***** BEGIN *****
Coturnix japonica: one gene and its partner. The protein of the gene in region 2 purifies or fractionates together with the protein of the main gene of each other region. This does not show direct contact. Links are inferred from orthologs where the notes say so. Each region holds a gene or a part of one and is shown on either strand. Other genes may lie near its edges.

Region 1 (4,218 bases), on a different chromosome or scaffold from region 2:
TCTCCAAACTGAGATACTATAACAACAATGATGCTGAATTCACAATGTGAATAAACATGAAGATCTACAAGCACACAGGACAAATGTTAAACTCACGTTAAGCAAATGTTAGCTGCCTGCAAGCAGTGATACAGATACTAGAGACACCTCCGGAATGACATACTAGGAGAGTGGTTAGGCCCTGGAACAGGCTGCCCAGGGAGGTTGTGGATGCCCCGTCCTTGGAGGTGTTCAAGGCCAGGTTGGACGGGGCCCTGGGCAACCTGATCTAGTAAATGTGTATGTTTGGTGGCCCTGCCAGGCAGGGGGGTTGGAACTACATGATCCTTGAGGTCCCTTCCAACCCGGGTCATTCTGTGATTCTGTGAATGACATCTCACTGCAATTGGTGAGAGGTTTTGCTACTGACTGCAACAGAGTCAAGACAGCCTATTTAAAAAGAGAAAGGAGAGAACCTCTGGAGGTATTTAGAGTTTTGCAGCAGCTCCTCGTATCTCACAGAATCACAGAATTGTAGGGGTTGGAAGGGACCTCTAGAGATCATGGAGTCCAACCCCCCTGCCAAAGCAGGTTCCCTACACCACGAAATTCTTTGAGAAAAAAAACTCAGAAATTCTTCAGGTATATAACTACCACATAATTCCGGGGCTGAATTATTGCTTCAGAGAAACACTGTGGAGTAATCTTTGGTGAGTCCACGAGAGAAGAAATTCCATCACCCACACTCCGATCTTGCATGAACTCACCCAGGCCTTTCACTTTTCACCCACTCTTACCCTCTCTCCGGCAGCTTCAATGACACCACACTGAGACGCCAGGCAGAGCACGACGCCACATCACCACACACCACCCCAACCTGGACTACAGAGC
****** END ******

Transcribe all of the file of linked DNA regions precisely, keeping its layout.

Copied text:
Coturnix japonica: one gene and its partner. The protein of the gene in region 2 purifies or fractionates together with the protein of the main gene of each other region. This does not show direct contact. Links are inferred from orthologs where the notes say so. Each region holds a gene or a part of one and is shown on either strand. Other genes may lie near its edges.

Region 1 (4,218 bases), on a different chromosome or scaffold from region 2:
TCTCCAAACTGAGATACTATAACAACAATGATGCTGAATTCACAATGTGAATAAACATGAAGATCTACAAGCACACAGGACAAATGTTAAACTCACGTTAAGCAAATGTTAGCTGCCTGCAAGCAGTGATACAGATACTAGAGACACCTCCGGAATGACATACTAGGAGAGTGGTTAGGCCCTGGAACAGGCTGCCCAGGGAGGTTGTGGATGCCCCGTCCTTGGAGGTGTTCAAGGCCAGGTTGGACGGGGCCCTGGGCAACCTGATCTAGTAAATGTGTATGTTTGGTGGCCCTGCCAGGCAGGGGGGTTGGAACTACATGATCCTTGAGGTCCCTTCCAACCCGGGTCATTCTGTGATTCTGTGAATGACATCTCACTGCAATTGGTGAGAGGTTTTGCTACTGACTGCAACAGAGTCAAGACAGCCTATTTAAAAAGAGAAAGGAGAGAACCTCTGGAGGTATTTAGAGTTTTGCAGCAGCTCCTCGTATCTCACAGAATCACAGAATTGTAGGGGTTGGAAGGGACCTCTAGAGATCATGGAGTCCAACCCCCCTGCCAAAGCAGGTTCCCTACACCACGAAATTCTTTGAGAAAAAAAACTCAGAAATTCTTCAGGTATATAACTACCACATAATTCCGGGGCTGAATTATTGCTTCAGAGAAACACTGTGGAGTAATCTTTGGTGAGTCCACGAGAGAAGAAATTCCATCACCCACACTCCGATCTTGCATGAACTCACCCAGGCCTTTCACTTTTCACCCACTCTTACCCTCTCTCCGGCAGCTTCAATGACACCACACTGAGACGCCAGGCAGAGCACGACGCCACATCACCACACACCACCCCAACCTGGACTACAGAGC